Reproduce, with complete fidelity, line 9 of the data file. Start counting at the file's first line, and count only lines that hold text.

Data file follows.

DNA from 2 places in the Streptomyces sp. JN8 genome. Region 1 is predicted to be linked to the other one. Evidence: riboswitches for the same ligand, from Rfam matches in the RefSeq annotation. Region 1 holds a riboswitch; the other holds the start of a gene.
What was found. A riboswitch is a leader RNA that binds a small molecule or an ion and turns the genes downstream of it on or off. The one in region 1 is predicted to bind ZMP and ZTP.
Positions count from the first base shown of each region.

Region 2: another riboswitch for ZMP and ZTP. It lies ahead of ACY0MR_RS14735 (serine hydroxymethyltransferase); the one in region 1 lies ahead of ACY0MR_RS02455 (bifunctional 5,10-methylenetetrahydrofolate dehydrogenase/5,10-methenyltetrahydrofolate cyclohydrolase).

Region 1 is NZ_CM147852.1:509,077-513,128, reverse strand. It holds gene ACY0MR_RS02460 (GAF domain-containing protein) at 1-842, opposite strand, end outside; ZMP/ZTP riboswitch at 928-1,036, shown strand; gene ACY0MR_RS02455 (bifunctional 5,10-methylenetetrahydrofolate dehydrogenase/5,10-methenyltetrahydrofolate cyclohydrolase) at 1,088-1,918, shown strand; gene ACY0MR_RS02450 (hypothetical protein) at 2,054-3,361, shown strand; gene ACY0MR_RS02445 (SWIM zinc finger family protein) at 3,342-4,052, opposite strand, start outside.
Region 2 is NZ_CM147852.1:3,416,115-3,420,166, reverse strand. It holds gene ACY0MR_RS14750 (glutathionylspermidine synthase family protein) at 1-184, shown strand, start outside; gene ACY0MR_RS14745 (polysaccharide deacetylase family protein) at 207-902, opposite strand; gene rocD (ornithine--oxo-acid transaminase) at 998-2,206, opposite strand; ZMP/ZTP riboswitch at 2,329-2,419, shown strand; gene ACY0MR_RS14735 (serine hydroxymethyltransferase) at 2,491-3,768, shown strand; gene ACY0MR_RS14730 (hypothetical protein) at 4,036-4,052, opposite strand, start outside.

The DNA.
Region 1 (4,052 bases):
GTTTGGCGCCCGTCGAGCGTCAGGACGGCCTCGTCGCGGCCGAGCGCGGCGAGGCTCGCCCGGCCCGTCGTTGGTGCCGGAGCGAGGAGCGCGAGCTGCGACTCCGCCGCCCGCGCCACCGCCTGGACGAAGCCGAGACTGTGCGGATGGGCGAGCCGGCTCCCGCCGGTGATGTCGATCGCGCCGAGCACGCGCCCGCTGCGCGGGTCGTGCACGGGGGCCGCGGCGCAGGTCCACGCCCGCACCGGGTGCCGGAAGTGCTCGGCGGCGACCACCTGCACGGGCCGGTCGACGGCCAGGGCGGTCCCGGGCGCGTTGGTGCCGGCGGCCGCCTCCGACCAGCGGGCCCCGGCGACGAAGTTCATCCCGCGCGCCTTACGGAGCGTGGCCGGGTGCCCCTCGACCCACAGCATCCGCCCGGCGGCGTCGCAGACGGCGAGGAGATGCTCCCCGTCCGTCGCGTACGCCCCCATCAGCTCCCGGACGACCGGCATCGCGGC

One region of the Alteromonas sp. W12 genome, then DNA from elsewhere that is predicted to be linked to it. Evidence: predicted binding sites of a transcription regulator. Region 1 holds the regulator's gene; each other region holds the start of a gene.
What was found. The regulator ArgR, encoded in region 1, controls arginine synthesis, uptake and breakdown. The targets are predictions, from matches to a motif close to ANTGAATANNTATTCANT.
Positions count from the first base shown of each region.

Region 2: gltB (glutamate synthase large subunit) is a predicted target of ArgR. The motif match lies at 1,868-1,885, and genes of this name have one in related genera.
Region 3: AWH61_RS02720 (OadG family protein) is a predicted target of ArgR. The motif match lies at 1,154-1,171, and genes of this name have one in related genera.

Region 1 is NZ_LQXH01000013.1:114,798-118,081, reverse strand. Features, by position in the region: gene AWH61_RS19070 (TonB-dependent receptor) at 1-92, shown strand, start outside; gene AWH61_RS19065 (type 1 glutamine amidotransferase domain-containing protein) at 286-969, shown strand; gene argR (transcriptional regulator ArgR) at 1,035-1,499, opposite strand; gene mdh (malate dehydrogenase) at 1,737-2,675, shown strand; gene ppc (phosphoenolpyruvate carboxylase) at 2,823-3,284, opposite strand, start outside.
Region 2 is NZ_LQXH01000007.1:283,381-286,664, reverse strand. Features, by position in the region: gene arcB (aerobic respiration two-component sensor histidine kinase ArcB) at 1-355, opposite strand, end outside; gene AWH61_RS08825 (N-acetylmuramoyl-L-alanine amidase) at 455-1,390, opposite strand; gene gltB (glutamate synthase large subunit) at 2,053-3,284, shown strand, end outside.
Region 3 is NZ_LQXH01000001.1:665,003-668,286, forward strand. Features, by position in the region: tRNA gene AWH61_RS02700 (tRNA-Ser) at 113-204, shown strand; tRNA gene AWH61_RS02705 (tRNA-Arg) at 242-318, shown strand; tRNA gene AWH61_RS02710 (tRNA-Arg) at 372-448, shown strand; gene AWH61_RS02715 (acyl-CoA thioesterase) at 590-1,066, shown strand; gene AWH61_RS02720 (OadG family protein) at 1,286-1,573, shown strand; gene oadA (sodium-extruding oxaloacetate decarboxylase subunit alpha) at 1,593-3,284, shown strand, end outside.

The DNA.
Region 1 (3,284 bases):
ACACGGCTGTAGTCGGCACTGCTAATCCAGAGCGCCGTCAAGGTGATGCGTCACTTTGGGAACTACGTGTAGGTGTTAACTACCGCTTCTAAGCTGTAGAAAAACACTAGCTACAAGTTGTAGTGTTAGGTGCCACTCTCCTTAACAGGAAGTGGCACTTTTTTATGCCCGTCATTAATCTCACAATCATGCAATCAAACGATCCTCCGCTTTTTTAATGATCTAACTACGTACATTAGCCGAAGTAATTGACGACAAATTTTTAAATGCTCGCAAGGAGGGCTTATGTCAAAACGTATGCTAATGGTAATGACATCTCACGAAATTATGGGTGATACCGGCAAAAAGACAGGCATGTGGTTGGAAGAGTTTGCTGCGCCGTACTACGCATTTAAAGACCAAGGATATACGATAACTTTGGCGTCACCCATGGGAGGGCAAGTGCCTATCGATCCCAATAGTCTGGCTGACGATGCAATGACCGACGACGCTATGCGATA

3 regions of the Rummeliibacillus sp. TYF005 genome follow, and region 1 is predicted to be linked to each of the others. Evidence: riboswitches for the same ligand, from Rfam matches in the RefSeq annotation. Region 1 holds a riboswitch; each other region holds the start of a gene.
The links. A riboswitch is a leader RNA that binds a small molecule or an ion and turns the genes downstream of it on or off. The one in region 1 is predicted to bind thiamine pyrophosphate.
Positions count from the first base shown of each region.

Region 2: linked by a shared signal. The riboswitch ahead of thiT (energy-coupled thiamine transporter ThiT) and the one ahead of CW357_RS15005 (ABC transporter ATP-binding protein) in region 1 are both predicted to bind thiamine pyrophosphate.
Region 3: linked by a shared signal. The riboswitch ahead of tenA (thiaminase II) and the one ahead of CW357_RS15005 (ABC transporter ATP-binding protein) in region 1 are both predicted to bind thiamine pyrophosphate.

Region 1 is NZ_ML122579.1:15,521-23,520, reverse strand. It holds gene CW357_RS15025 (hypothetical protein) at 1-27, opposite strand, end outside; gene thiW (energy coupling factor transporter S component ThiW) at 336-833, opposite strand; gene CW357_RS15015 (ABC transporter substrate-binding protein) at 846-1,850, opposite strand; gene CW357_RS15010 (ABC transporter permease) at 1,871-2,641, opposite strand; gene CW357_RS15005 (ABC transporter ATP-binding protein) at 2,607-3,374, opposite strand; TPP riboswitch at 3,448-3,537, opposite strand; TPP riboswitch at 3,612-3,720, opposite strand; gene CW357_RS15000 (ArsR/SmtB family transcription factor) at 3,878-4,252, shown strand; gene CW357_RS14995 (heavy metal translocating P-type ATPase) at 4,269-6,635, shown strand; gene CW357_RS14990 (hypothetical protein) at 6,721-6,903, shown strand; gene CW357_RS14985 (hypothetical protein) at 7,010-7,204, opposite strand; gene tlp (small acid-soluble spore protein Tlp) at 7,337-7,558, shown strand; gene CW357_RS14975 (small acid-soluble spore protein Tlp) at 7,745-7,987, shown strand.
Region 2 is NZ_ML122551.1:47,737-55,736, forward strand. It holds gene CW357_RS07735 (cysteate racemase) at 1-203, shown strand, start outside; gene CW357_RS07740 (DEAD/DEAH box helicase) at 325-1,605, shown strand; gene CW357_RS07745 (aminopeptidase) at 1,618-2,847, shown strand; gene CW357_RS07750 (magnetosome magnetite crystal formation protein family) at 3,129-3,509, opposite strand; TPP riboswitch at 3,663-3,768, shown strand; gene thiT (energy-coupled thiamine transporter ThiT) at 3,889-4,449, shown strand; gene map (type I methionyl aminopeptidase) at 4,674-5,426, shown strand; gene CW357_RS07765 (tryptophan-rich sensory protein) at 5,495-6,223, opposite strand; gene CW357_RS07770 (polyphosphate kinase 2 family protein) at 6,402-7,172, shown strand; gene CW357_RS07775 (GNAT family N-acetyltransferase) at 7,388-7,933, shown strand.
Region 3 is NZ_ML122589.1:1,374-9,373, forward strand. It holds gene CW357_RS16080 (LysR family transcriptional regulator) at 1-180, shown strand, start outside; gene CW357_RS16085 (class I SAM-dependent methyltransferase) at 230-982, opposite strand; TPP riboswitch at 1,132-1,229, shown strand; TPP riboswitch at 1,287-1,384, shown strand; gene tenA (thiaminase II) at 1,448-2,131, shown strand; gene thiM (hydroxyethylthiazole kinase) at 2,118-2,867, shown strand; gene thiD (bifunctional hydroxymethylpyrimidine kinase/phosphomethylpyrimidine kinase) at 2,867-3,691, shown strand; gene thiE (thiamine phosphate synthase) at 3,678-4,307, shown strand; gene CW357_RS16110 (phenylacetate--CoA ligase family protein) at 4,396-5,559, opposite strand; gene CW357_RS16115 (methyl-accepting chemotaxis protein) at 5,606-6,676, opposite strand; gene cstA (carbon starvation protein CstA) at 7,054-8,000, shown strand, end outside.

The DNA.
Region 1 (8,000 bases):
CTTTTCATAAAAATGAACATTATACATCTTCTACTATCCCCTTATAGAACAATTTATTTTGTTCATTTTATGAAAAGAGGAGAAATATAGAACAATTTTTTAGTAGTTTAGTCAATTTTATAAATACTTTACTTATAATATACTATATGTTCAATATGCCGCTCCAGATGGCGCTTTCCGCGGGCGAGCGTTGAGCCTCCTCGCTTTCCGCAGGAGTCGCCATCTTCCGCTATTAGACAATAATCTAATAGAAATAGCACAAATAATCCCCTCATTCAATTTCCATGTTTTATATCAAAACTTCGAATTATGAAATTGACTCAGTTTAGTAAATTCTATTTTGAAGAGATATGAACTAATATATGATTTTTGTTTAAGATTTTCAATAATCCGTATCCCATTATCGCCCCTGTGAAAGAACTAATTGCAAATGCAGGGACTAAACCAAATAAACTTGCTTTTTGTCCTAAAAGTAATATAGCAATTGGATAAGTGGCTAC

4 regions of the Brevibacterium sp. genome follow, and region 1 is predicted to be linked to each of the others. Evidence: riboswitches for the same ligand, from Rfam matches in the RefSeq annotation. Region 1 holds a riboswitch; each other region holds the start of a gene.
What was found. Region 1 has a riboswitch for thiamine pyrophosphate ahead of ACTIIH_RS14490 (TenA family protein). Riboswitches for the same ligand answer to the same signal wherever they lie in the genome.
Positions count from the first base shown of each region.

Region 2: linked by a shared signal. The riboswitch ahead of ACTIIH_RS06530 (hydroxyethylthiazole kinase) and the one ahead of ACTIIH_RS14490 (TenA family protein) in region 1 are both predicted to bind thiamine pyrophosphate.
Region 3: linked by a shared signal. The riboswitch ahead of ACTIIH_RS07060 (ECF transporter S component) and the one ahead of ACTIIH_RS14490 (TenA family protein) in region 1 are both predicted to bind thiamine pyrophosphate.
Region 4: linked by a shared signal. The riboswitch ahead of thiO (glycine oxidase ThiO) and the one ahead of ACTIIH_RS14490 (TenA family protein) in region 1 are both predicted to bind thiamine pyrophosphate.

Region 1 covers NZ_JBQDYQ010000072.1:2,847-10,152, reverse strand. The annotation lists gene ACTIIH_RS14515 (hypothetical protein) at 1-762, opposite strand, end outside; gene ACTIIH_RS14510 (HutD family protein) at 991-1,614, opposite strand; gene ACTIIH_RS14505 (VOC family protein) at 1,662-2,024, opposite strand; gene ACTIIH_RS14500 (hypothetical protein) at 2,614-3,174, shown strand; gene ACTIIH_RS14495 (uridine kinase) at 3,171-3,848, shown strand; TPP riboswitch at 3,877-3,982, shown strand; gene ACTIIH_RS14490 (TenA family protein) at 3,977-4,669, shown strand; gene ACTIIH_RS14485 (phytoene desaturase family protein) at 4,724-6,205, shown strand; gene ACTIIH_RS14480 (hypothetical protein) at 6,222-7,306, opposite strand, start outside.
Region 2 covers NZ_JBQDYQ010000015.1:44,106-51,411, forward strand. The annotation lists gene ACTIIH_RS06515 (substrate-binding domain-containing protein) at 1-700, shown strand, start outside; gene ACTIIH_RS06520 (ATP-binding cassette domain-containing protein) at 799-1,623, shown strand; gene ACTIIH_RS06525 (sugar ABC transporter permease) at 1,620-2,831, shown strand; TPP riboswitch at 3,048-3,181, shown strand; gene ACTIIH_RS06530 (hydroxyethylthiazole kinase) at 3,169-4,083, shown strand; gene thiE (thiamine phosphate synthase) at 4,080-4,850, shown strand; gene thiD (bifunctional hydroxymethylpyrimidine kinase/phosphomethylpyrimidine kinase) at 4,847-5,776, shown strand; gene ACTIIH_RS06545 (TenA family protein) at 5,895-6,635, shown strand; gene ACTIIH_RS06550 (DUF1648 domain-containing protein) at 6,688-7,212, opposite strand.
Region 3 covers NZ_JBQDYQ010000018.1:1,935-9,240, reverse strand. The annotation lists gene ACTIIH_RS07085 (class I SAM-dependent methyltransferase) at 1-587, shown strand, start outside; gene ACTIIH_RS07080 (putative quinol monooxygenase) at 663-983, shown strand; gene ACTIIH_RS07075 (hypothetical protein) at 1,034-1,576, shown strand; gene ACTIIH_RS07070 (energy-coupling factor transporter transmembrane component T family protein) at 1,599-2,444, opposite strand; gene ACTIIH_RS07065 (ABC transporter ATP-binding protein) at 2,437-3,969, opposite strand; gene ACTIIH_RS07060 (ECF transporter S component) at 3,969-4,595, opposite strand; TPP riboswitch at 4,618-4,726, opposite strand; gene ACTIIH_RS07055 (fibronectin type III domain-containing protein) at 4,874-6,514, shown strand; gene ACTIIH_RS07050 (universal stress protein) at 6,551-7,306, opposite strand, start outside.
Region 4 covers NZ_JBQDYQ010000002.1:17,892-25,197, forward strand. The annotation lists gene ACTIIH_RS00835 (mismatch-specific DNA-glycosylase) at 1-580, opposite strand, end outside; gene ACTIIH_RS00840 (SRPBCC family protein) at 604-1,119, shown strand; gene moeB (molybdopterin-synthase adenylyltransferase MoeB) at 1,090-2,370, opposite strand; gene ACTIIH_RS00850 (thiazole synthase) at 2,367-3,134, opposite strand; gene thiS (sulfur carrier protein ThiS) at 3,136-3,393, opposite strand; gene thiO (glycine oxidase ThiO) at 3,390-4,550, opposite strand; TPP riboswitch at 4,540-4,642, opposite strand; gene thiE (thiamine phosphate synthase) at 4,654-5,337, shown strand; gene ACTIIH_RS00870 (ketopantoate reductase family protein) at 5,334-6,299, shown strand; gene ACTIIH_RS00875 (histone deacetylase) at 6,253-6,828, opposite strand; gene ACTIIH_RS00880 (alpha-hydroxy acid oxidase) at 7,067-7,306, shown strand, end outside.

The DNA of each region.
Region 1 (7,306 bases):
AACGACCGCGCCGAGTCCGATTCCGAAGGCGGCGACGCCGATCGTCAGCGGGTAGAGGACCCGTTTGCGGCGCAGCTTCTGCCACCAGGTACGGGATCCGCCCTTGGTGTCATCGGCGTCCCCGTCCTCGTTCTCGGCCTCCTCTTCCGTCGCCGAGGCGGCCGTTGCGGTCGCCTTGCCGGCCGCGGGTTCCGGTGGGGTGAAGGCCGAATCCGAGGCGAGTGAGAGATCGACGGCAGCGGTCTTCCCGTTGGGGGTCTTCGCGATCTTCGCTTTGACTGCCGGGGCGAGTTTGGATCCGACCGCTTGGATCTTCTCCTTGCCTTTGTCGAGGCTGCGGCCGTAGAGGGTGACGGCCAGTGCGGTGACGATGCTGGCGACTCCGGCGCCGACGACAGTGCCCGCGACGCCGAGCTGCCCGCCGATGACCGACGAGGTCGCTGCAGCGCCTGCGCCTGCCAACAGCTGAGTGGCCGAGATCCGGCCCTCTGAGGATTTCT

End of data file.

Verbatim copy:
GTTTGGCGCCCGTCGAGCGTCAGGACGGCCTCGTCGCGGCCGAGCGCGGCGAGGCTCGCCCGGCCCGTCGTTGGTGCCGGAGCGAGGAGCGCGAGCTGCGACTCCGCCGCCCGCGCCACCGCCTGGACGAAGCCGAGACTGTGCGGATGGGCGAGCCGGCTCCCGCCGGTGATGTCGATCGCGCCGAGCACGCGCCCGCTGCGCGGGTCGTGCACGGGGGCCGCGGCGCAGGTCCACGCCCGCACCGGGTGCCGGAAGTGCTCGGCGGCGACCACCTGCACGGGCCGGTCGACGGCCAGGGCGGTCCCGGGCGCGTTGGTGCCGGCGGCCGCCTCCGACCAGCGGGCCCCGGCGACGAAGTTCATCCCGCGCGCCTTACGGAGCGTGGCCGGGTGCCCCTCGACCCACAGCATCCGCCCGGCGGCGTCGCAGACGGCGAGGAGATGCTCCCCGTCCGTCGCGTACGCCCCCATCAGCTCCCGGACGACCGGCATCGCGGC